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Carine Lacroix is founder and CEO of Reneshone, a Toronto-based HR company

“Employees don’t quit their job, they quit their boss.”

It is a fact and studies bear this out. One study documented in Gallup publication Workplace found that of the 7,272 adults surveyed who had left their jobs, 50 per cent did so to get away from their managers. A Canadian study released by the Robert Half organization earlier this year found that 39 per cent of people quit their jobs because of a bad boss.

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No doubt you can attract talented employees with a nice offer, but you won’t retain and engage them if they don’t have a great employee experience. And the manager’s communication has much to do with it.

In that same article, Gallup mentioned another of its studies, this one involving 7,712 adults. That study revealed that managers who consistently communicate with their employees and display a genuine interest to know them have a positive impact on their staff engagement level.

But being consistent isn’t enough. What practical and effective communication techniques should be used by managers? And how can managers communicate with their employees in a reliable and motivating way?

In the classic book: How To Win Friends And Influence People, self-improvement and corporate-training guru Dale Carnegie showed how to communicate effectively, and I encourage anyone who is leading a group of people to heed his approach. Here are two tips.

Tip #1. Begin your conversation with praise and honest appreciation

Let’s say you just hired a developer. John is creative and driven. He typically delivers more than you expect but has a problem with deadlines. He is always way behind the due date and sometimes his delays directly affect the business.

The dilemma for you, his manager, is how to address this problem without alienating an otherwise talented person. Put another way, how can you apply Carnegie’s approach to handling an effective conversation with John that will benefit both of you?

You could say: “John, I really appreciate your creativity and drive. You have done this and that for the company and it looks fabulous and fits perfectly with our brand. The only area of improvement that I notice is when it comes to delivering the final work within the agreed time frame. Do you mind sharing with me how you determine the time frame needed to complete a project? Perhaps together we can find a better way.”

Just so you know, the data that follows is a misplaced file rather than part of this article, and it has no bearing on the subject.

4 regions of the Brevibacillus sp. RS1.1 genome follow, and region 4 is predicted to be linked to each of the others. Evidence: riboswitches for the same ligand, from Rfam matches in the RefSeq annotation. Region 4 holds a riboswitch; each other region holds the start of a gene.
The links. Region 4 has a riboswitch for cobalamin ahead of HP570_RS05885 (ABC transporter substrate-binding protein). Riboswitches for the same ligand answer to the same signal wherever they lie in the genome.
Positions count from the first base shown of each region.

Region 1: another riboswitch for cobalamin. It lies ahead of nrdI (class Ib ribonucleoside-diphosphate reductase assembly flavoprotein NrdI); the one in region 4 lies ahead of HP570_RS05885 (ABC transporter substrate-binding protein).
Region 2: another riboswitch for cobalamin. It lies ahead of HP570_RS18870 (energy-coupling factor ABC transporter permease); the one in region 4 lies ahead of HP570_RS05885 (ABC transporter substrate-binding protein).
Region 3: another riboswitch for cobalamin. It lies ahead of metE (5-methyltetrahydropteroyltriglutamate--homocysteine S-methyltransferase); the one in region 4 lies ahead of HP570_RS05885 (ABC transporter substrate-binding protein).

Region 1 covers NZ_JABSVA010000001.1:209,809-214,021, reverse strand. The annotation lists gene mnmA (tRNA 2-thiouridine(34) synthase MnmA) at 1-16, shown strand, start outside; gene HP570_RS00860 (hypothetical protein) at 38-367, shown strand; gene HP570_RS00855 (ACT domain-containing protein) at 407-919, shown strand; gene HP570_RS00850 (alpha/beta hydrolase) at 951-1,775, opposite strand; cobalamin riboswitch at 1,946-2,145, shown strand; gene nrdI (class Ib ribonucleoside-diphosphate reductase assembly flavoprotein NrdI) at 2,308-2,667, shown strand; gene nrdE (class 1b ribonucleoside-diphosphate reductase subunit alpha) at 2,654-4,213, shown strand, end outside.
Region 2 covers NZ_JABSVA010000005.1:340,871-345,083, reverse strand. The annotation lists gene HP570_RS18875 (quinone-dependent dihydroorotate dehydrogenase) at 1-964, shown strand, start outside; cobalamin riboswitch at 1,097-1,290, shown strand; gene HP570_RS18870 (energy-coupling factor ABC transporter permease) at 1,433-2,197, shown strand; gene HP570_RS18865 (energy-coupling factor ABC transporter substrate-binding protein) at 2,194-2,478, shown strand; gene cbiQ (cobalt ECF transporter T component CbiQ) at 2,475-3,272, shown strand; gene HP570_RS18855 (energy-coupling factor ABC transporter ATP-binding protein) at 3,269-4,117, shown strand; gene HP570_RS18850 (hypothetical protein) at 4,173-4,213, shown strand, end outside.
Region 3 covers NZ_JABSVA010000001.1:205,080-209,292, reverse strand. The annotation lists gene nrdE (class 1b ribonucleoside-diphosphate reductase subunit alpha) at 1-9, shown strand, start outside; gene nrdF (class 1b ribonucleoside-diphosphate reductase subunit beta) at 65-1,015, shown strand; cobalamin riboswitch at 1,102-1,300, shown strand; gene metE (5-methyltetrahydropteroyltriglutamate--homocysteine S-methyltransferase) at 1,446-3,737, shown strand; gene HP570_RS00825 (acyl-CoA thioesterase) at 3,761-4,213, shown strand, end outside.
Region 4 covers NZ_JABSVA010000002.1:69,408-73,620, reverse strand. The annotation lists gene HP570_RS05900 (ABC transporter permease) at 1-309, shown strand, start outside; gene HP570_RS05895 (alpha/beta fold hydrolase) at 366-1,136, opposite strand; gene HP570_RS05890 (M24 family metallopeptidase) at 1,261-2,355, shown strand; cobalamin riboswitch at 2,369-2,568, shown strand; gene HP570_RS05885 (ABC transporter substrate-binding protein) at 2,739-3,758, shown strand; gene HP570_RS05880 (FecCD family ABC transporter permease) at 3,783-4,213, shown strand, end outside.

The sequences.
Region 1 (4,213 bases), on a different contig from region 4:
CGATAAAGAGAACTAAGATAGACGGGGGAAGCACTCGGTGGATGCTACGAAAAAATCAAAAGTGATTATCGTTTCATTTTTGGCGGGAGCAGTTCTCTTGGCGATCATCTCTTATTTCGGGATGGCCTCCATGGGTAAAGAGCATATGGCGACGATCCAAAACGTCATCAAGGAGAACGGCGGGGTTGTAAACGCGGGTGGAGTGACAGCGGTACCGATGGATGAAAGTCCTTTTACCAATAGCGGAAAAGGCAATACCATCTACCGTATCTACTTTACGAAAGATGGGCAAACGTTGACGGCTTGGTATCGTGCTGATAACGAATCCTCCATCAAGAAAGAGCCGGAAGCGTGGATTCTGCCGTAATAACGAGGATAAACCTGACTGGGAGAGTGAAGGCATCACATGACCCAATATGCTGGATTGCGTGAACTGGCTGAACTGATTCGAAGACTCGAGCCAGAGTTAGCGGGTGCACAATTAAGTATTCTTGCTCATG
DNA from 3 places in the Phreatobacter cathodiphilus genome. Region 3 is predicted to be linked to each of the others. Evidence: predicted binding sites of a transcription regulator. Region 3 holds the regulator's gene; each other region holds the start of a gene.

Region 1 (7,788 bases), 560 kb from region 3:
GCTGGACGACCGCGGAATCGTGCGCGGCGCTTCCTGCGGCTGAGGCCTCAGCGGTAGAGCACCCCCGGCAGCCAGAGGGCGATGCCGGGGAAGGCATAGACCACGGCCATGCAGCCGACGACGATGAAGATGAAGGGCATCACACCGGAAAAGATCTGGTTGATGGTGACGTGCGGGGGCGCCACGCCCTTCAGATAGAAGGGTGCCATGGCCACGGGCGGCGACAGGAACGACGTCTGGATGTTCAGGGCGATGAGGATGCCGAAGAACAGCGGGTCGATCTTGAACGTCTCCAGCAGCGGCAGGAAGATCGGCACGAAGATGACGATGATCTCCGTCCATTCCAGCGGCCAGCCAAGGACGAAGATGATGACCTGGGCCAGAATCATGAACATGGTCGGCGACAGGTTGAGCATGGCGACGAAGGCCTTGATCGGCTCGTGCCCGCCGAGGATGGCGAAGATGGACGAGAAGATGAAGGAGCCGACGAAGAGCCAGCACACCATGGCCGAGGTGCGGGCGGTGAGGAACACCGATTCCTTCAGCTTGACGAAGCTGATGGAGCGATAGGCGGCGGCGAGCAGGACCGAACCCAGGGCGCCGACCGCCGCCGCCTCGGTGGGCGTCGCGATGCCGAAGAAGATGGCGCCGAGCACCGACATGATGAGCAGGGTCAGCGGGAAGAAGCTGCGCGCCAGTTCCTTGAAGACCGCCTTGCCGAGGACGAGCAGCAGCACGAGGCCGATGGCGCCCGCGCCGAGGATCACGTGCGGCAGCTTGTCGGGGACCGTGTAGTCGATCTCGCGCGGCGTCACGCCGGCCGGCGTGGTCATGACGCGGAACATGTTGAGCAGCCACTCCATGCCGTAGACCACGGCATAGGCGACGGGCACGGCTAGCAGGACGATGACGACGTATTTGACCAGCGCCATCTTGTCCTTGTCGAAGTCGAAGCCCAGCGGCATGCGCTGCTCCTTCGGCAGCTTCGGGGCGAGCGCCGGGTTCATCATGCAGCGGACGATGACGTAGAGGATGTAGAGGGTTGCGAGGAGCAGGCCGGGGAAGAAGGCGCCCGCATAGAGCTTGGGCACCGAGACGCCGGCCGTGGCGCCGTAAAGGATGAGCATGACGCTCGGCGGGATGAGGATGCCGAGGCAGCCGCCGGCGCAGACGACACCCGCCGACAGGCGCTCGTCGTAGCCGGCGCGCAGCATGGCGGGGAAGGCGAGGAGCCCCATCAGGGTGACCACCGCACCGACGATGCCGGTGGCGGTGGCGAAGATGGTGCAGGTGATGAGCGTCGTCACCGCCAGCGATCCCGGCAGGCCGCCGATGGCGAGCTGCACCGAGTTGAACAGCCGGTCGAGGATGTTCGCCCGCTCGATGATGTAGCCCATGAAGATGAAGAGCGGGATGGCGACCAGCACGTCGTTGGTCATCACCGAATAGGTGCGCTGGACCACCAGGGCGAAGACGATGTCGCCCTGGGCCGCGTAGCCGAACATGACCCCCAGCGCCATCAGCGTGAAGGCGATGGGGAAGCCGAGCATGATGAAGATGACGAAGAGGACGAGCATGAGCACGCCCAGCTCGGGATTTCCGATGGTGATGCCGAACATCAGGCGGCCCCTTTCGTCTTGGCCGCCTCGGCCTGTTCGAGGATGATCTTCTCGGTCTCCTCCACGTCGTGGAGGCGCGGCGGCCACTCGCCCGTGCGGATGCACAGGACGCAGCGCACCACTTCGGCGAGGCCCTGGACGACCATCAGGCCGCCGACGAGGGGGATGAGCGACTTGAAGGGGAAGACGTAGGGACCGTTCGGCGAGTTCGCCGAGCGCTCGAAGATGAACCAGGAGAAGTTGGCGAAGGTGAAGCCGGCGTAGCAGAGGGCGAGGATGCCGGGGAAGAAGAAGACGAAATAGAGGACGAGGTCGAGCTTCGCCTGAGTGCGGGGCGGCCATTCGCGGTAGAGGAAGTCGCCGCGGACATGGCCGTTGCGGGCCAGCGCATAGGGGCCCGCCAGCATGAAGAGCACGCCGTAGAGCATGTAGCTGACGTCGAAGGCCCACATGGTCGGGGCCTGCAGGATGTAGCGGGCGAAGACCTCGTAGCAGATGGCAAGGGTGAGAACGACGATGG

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The goal is to be yourself and have a genuine discussion while supporting John. It is important to show you trust him and that a truly collaborative discussion between you will resolve things.

Tip #2. When you make your request, convey to the other person that they will personally benefit

Jen is your administrative assistant and recently prepared a great slide deck that was well-received by a client. You want to use that same slide deck for another client but it’s going to require updates. However, your meeting with that client is the next day, so you need Jen’s help.

So once again, how can you the manager apply Carnegie’s approach to handling an effective conversation with Jen that will benefit both of you?

This is how not to do it:

“Jen, I meet a client tomorrow and need this deck right away. Update the background with their logo, change the date and names, and adjust the colours with their brand. Forget everything else and focus on this today so I can have it ready for my meeting.”

A much better approach is:

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“Jen, your last slide deck was so well-received. Thank you so much. I want to use it again for a meeting with ABC tomorrow. But it needs some updates and I have them. It would be great if you can make those changes and complete them by 2 p.m. which still gives us time to review and then we can go home at 5 with peace of mind. And tomorrow your work will make us look first-class again and you will have done your part once more to provide a great client experience.”

A final word of advice from Carnegie: “The only way I can get you to do anything is by giving you what you want.” In other words, good communication is a pillar of any relationship. So, communicate with your team the same way you wish everyone would speak to you at work or outside of work. Ultimately, this type of communication will affect employee engagement and boost productivity. A bonus is that you feel good about it yourself. It’s a win-win.

This column is part of Globe Careers’ Leadership Lab series, where executives and experts share their views and advice about leadership and management. Follow us at @Globe_Careers. Find all Leadership Lab stories at tgam.ca/leadershiplab.

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